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New tricks for old dogs

New tricks for old dogs

The past decade has not being kind to the practice of measuring the benefits of projects, but there are signs it is making a comeback.

What is it about benefits realisation that makes it so difficult? For many years, the mere mention of those two words could elicit an immediate cringe of pain from seasoned project managers. For many it was about as exciting as being reminded to mow the lawn. However, there are now signs that benefits realisation is coming back onto the management radar. This time there may be real progress and some lasting solutions. The theory of benefits realisation is quite simple and very sensible:

  • Why would you start a project if you can't identify the benefits?
  • Why approve a project business case if there is no intention of harvesting the agreed benefits?

But real life is more complicated. Projects commence for a variety of reasons and business priorities change along the way. Some projects are long running and can extend beyond the expected tenure of business and project leaders. Sometimes it is just easier to simply argue that conditions have changed, and the savings are no longer needed.

These issues appear to extend across all industry sectors. Government IT is no different. In his 2008 review of federal government IT in Australia, Sir Peter Gershon came to some sobering conclusions. He found only 5 percent of the projects he surveyed had successfully identified and delivered clear benefits. This is notwithstanding the fact that most agencies had already purchased or developed good quality methodologies.

To be fair, government IT is a particularly difficult sector when it comes to measuring benefits. Many government policy initiatives deliver good outcomes for the community but cannot simply be measured in dollars and cents. Recent global and local events are now focusing the minds of project managers; perhaps in a way unlike ever before.

As the world emerges from the global financial crisis, there is little room in the corporate sector for projects that fail to deliver quantifiable outcomes. Governments are now "laser focused" on the problem of solving sovereign debt.

It is time for all that excess baggage to be jettisoned. There is no room for under¬performing or unresponsive projects. In this kind of atmosphere there is little sympathy among citizens or shareholders for any news of ¬corporate waste.

Some real success stories are beginning to emerge. In the government sector, some of the Gershon reinvestment work has come up with the goods.

For the past two years, many government agencies and their suppliers have been doing it extremely tough, as millions of dollars were cut from government agency business-as-usual IT budgets. Gershon reasoned that too much was being spent with no clear benefits being realised. The recommendation was certainly a big dose of tough love.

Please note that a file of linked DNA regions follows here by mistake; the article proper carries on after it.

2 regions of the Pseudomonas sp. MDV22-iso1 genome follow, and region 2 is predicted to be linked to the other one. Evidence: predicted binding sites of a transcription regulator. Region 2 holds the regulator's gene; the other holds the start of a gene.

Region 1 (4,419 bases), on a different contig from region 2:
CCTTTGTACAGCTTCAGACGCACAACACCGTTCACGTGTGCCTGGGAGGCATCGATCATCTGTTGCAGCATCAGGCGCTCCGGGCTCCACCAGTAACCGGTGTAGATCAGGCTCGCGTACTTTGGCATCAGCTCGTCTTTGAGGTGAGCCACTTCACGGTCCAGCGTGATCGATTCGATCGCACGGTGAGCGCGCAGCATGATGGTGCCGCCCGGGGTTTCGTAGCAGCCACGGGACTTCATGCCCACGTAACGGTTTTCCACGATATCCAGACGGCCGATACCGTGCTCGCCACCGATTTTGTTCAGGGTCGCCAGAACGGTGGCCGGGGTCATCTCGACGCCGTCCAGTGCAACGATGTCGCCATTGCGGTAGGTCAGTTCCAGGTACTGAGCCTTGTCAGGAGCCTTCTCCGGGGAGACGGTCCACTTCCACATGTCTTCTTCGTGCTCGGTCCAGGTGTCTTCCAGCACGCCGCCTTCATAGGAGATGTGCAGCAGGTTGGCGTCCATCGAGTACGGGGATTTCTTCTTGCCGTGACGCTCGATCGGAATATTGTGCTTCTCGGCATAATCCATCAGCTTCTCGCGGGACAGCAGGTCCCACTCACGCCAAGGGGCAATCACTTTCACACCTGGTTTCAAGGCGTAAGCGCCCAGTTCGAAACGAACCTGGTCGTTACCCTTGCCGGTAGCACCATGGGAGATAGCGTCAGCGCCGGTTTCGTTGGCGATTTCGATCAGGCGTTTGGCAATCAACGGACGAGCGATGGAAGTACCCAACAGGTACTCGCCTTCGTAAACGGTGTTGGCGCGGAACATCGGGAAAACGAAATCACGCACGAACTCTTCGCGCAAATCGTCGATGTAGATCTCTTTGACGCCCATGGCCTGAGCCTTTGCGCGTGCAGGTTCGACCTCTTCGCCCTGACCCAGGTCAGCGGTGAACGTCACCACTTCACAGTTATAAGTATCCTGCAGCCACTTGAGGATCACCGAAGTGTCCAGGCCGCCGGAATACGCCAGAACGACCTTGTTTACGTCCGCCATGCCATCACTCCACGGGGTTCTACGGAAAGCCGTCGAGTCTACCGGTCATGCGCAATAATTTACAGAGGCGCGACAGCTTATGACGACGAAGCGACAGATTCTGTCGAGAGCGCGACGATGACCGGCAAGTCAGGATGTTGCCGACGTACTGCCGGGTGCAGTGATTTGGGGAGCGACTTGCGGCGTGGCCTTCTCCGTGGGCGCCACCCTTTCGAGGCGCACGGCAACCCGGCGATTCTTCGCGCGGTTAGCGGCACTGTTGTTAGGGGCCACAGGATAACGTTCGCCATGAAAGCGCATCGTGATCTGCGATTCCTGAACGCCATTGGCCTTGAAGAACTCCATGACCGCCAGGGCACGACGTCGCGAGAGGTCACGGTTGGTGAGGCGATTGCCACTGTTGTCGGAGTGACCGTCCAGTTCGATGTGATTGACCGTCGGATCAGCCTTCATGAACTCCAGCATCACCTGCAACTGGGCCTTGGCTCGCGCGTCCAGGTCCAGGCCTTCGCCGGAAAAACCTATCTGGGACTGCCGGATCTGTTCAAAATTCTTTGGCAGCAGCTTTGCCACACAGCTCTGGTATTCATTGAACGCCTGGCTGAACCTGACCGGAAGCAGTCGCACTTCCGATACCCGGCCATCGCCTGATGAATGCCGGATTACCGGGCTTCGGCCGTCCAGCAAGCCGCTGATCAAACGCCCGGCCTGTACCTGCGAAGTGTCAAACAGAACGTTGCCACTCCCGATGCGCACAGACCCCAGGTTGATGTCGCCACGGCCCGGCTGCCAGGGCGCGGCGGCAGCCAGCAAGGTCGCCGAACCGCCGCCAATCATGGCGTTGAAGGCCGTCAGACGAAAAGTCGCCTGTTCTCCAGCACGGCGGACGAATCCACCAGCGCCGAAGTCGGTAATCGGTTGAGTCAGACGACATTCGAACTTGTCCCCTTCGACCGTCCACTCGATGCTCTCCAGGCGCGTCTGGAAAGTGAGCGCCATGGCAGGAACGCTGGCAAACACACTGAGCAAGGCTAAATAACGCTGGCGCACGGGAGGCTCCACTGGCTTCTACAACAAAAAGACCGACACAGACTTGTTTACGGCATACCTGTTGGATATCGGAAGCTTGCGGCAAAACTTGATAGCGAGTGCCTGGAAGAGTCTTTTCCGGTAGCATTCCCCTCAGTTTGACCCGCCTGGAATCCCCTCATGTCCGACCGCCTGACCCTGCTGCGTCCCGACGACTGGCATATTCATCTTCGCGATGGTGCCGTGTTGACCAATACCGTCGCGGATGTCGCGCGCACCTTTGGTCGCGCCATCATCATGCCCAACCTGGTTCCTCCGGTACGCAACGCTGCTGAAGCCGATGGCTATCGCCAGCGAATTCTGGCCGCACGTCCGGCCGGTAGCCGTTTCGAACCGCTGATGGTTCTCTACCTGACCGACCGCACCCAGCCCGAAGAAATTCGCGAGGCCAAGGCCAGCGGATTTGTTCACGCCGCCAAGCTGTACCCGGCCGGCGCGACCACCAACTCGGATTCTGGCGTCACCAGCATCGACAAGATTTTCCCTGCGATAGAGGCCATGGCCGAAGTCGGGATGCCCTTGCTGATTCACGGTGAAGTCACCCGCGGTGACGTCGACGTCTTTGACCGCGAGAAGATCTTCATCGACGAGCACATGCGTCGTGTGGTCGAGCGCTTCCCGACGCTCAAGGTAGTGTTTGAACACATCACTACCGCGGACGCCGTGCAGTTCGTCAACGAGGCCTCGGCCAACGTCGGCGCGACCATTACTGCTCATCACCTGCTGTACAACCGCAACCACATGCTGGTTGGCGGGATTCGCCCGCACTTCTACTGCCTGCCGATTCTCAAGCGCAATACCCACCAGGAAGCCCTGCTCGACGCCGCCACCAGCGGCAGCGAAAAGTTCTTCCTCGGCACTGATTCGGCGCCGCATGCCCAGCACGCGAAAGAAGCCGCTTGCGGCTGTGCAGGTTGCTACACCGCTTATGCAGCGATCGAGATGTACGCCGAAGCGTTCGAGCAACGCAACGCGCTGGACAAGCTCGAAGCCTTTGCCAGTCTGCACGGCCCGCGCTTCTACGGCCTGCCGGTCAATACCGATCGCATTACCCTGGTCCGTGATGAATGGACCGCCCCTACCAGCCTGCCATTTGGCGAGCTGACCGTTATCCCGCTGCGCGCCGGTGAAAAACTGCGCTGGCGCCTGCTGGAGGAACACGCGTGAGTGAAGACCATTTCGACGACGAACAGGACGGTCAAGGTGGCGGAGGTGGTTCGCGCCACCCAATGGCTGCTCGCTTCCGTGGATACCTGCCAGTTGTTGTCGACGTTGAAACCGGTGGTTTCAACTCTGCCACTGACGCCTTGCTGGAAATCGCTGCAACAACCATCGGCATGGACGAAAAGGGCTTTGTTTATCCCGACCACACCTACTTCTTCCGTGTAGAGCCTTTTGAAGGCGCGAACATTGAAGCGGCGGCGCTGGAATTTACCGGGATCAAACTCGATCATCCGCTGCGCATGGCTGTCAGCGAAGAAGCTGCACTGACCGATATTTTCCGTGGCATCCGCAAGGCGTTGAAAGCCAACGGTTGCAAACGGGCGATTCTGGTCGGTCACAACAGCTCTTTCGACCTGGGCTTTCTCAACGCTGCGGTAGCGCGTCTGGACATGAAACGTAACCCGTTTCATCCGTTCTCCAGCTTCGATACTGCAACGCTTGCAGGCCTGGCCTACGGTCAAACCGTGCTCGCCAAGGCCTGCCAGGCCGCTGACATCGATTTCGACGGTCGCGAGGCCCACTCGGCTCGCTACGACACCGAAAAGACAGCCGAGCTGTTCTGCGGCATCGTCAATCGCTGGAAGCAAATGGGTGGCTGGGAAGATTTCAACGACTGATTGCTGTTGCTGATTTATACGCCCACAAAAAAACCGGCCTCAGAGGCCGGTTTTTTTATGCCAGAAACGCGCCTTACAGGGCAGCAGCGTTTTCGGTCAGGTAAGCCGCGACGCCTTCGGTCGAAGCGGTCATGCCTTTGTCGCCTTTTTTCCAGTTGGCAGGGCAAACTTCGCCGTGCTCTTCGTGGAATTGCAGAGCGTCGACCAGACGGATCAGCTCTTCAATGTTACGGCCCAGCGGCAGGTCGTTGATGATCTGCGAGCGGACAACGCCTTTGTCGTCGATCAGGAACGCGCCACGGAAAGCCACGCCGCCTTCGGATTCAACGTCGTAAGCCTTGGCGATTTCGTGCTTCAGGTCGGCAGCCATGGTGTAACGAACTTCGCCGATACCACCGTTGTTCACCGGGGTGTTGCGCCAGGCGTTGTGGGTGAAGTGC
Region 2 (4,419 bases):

Gershon however did have a point. If benefits realisation is to be taken seriously, it must start with project budgets. Gershon further recommended that half the savings should be reinvested in strategic ICT undertakings. The only way to access the reinvestment money was through a competitive process where agencies had to submit their best business case. Since the reinvestment fund stretches over a number of years, many agencies have a ¬significant incentive to keep on delivering against their business cases. Money talks!

And the practice appears to be working. As part of the federal budget process, the government recently announced the latest set of winners. It is interesting to note the government's announcement not only contained the list of project titles but also their anticipated outcome. Forty-four projects, in all, were declared. Of these a significant portion were slated for the coming financial year.

In spite of best efforts, a project manager's lot is not an easy one. Additional governance, intended to sharpen up project outcomes, also delivers much unwanted administrative work.

As yet it is unclear whether the two-pass tender process will deliver better quality outcomes, or whether it will just create more work for both government and vendors.

Anecdotal evidence is pointing to very positive results from government project gateway reviews. While it has frequently been an uncomfortable process, external peer review has certainly delivered results.

Methodologies have also come a long way, and there appears to be a renewed sense of energy. The past 10 years have not been kind to benefits realisation, but there are clear signs of hope across many sectors. The future now depends on all of us.

While business and project managers are certainly in the front line of delivery, it also requires vigilance from citizens and shareholders to continue to demand accountability for outcomes.

Kevin Noonan is a research director in Ovum’s government practice. Email comments to kevin.noonan@ovum.com

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Tags ovumanalyst. opinionAustralian Governmentproject management

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